Related Links
Station and More at Roscosmos
S.P. Korolev RSC Energia
Russian Space News

Comment on this article via your Facebook, Yahoo, AOL, Hotmail login.

Share this article via these popular social media networks DiggDigg RedditReddit GoogleGoogle

Memory Foam Mattress Review
Newsletters :: SpaceDaily :: SpaceWar :: TerraDaily :: Energy Daily
XML Feeds :: Space News :: Earth News :: War News :: Solar Energy News

First Gagarin film turns Soviet idol into new Russian hero
Moscow (AFP) June 19, 2013
Strapped in an orange suit in his spaceship, Yuri Gagarin smiles as the rockets roar and chirpily tells mission control: "Let's go!" A new Russian film - "Gagarin. First Man in Space" - is the first full biopic on the pioneering cosmonaut ever to be released in Russia or the Soviet Union. Until now, Gagarin's 108-minute orbit of the Earth in 1961 appeared almost too hallowed a subjec ... read more

Scientists use gravity, topographic data to find unmapped moon craters

Australian team maps Moon's hidden craters

LADEE Arrives at Wallops for Moon Mission

NASA's GRAIL Mission Solves Mystery of Moon's Surface Gravity

Study: Mars may have had ancient oxygen-rich atmosphere

Opportunity Recovers From Another Flash-Related Reset

ExoMars 2016 Set To Complete Construction

Mars Water-Ice Clouds Are Key to Odd Thermal Rhythm

NASA Bill Would 'End Reliance on Russia,' Nix Asteroid Capture Project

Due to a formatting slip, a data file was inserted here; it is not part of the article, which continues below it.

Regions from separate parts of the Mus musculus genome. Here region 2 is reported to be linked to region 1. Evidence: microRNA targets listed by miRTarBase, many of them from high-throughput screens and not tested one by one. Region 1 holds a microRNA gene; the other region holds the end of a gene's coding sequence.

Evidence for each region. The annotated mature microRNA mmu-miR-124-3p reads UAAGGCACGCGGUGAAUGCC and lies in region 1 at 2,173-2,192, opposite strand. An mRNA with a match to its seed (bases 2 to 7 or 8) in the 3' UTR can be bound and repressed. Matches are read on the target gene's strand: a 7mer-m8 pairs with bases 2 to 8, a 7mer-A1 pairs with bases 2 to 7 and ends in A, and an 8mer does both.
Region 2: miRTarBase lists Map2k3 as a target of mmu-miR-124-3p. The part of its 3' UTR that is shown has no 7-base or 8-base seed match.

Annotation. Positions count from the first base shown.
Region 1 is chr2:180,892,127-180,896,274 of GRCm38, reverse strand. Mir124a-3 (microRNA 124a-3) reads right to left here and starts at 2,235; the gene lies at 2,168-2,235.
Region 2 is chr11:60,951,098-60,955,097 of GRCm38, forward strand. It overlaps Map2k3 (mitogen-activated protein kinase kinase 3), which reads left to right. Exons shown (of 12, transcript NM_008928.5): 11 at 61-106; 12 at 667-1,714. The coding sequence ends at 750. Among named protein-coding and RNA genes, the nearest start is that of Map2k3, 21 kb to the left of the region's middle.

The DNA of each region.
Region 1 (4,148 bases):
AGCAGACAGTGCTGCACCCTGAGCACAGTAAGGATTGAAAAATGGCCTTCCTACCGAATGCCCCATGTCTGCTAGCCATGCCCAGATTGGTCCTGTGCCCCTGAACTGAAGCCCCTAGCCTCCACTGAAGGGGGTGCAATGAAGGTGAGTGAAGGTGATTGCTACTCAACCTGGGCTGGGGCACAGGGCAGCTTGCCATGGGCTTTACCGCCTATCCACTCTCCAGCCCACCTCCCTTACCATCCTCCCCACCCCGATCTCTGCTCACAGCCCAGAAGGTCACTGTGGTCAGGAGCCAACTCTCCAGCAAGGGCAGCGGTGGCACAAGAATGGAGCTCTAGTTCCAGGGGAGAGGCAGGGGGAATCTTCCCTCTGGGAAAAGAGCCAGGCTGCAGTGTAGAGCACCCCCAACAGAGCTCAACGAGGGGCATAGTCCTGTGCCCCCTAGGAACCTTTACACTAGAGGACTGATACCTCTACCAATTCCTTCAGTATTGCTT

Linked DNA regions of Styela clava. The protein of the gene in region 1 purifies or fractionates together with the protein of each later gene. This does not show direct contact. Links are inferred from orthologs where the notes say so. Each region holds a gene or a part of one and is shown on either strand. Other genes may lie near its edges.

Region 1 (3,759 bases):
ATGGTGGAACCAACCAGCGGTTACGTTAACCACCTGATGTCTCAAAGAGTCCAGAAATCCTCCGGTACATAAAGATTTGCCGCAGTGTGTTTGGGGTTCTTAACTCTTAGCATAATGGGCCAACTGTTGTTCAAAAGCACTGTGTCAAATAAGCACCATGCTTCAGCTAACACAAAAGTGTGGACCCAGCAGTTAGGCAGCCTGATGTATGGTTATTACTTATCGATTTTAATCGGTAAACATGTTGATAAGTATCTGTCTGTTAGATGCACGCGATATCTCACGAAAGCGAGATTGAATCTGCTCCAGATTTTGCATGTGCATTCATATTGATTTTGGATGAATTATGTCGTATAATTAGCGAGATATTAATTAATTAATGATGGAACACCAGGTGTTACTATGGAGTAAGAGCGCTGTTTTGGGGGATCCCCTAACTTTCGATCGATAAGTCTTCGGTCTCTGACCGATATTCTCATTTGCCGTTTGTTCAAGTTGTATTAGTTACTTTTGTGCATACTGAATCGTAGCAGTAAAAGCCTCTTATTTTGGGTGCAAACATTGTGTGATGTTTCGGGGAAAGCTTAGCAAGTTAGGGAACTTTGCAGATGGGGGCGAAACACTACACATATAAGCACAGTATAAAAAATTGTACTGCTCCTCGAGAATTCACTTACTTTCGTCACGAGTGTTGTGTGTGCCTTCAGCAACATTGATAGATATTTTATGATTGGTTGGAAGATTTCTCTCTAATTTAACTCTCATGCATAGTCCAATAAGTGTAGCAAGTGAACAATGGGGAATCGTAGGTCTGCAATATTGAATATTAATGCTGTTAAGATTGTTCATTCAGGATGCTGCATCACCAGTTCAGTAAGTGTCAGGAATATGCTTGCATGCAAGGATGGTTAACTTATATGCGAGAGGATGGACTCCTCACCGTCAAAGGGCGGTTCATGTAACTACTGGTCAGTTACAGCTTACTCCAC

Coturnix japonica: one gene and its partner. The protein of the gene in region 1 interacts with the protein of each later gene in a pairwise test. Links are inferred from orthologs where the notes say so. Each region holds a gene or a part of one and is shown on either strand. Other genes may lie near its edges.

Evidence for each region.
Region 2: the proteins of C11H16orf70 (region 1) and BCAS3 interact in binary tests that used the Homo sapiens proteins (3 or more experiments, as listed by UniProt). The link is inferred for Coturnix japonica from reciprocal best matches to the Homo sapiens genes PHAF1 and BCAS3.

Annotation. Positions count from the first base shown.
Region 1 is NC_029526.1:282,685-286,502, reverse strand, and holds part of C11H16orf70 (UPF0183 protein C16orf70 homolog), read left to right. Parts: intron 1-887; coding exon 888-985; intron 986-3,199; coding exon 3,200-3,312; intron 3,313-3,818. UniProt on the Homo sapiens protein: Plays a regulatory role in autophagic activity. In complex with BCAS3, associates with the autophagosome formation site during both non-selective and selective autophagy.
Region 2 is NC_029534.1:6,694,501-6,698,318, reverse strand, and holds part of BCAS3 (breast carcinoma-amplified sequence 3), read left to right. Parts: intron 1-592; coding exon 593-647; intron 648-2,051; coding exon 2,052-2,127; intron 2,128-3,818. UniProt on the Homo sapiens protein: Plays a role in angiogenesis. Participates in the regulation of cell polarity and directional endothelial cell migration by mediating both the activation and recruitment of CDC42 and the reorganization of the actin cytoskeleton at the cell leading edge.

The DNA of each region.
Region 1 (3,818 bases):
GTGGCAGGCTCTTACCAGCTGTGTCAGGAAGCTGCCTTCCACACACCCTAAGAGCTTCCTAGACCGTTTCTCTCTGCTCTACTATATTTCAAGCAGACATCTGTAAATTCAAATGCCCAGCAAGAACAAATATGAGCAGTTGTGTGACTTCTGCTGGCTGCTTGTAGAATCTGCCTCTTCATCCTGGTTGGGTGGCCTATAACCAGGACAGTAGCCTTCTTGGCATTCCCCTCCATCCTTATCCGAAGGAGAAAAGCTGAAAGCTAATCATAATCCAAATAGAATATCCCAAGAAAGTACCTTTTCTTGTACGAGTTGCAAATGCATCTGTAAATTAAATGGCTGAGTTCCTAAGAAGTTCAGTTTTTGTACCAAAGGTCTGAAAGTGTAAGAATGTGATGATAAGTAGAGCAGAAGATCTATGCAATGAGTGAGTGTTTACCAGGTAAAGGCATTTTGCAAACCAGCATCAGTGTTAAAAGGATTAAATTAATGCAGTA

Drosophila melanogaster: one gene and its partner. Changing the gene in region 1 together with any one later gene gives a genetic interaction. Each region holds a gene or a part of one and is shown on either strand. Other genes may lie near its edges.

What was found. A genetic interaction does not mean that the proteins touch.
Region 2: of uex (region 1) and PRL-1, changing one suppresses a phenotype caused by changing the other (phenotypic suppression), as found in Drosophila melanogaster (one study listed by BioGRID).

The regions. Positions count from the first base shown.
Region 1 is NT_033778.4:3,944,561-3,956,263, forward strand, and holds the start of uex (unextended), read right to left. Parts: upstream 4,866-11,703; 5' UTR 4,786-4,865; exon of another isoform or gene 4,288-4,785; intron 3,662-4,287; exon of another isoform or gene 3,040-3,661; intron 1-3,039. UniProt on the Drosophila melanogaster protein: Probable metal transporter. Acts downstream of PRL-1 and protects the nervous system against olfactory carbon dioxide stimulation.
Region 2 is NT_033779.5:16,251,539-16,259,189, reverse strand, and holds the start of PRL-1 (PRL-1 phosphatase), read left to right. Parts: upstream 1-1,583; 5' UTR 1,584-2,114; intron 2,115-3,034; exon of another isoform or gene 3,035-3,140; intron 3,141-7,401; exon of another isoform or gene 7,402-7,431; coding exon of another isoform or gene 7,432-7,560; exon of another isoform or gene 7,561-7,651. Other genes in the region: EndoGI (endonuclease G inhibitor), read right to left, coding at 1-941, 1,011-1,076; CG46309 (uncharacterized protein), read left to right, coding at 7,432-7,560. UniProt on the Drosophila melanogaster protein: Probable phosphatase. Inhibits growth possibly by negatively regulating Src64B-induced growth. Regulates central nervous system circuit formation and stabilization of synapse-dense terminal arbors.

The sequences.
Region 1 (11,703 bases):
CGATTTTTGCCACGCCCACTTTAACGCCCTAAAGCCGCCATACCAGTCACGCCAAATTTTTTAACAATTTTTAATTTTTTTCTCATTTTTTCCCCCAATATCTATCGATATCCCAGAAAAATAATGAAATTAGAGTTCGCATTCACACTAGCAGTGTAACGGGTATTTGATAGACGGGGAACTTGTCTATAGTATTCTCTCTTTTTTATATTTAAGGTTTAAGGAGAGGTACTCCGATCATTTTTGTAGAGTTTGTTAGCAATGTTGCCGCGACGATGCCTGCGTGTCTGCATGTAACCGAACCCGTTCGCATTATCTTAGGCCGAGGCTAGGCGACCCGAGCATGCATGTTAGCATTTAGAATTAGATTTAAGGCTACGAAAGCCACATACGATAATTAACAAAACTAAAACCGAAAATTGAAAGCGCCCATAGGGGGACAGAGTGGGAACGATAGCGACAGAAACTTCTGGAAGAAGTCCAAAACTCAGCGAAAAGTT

Britain shut down UFO desk after finding no threat: files

New Zealand emerges as guinea pig for global tech firms

NASA announces eight new astronauts, half are women

China's space program less costly

China seeks to boost share of satellite market

Space lotuses to touch down in Shanghai

Half-Time for Shenzhou 10

Accelerating ISS Science With Upgraded Payload Operations Integration Center

Strange Flames on the ISS

Europe's space truck docks with ISS

Russian cargo supply craft separates from International Space Station

Plan for modified European rocket gets backing

Peru launches first homemade rocket

The Centaur Upper Stage

INSAT-3D is delivered to French Guiana for Arianespace's next Ariane 5 launch

NASA's Hubble Uncovers Evidence of Farthest Planet Forming From its Star

Exoplanet formation surprise

Sunny Super-Earth?

Kepler Stars and Planets are Bigger than Previously Thought

New method to distinguish between neighbouring quantum bits

Working backward: Computer-aided design of zeolite templates

Raytheon extends ballistic missile defense capability through radar modernization effort

An innovative material for the green Earth

The content herein, unless otherwise known to be public domain, are Copyright 1995-2014 - Space Media Network. AFP, UPI and IANS news wire stories are copyright Agence France-Presse, United Press International and Indo-Asia News Service. ESA Portal Reports are copyright European Space Agency. All NASA sourced material is public domain. Additional copyrights may apply in whole or part to other bona fide parties. Advertising does not imply endorsement,agreement or approval of any opinions, statements or information provided by Space Media Network on any Web page published or hosted by Space Media Network. Privacy Statement